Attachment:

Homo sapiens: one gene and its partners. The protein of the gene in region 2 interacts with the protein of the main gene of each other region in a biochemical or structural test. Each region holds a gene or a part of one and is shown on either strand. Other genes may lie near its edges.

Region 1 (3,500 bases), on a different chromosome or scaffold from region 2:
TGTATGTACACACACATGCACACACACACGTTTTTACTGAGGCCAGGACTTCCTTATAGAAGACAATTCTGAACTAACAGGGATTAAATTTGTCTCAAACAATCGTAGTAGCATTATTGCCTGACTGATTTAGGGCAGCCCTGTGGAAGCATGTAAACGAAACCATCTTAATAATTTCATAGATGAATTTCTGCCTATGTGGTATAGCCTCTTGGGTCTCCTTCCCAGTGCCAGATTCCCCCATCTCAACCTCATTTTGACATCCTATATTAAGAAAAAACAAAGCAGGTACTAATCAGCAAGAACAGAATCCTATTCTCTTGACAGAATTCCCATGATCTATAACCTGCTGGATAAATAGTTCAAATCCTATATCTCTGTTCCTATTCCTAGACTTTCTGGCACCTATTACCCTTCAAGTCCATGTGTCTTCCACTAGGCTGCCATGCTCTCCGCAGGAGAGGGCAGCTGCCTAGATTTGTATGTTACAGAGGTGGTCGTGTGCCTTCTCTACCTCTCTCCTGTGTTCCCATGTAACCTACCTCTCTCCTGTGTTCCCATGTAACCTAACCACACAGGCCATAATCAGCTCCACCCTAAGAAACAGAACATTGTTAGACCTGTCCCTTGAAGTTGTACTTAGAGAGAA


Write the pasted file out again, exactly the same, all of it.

Homo sapiens: one gene and its partners. The protein of the gene in region 2 interacts with the protein of the main gene of each other region in a biochemical or structural test. Each region holds a gene or a part of one and is shown on either strand. Other genes may lie near its edges.

Region 1 (3,500 bases), on a different chromosome or scaffold from region 2:
TGTATGTACACACACATGCACACACACACGTTTTTACTGAGGCCAGGACTTCCTTATAGAAGACAATTCTGAACTAACAGGGATTAAATTTGTCTCAAACAATCGTAGTAGCATTATTGCCTGACTGATTTAGGGCAGCCCTGTGGAAGCATGTAAACGAAACCATCTTAATAATTTCATAGATGAATTTCTGCCTATGTGGTATAGCCTCTTGGGTCTCCTTCCCAGTGCCAGATTCCCCCATCTCAACCTCATTTTGACATCCTATATTAAGAAAAAACAAAGCAGGTACTAATCAGCAAGAACAGAATCCTATTCTCTTGACAGAATTCCCATGATCTATAACCTGCTGGATAAATAGTTCAAATCCTATATCTCTGTTCCTATTCCTAGACTTTCTGGCACCTATTACCCTTCAAGTCCATGTGTCTTCCACTAGGCTGCCATGCTCTCCGCAGGAGAGGGCAGCTGCCTAGATTTGTATGTTACAGAGGTGGTCGTGTGCCTTCTCTACCTCTCTCCTGTGTTCCCATGTAACCTACCTCTCTCCTGTGTTCCCATGTAACCTAACCACACAGGCCATAATCAGCTCCACCCTAAGAAACAGAACATTGTTAGACCTGTCCCTTGAAGTTGTACTTAGAGAGAA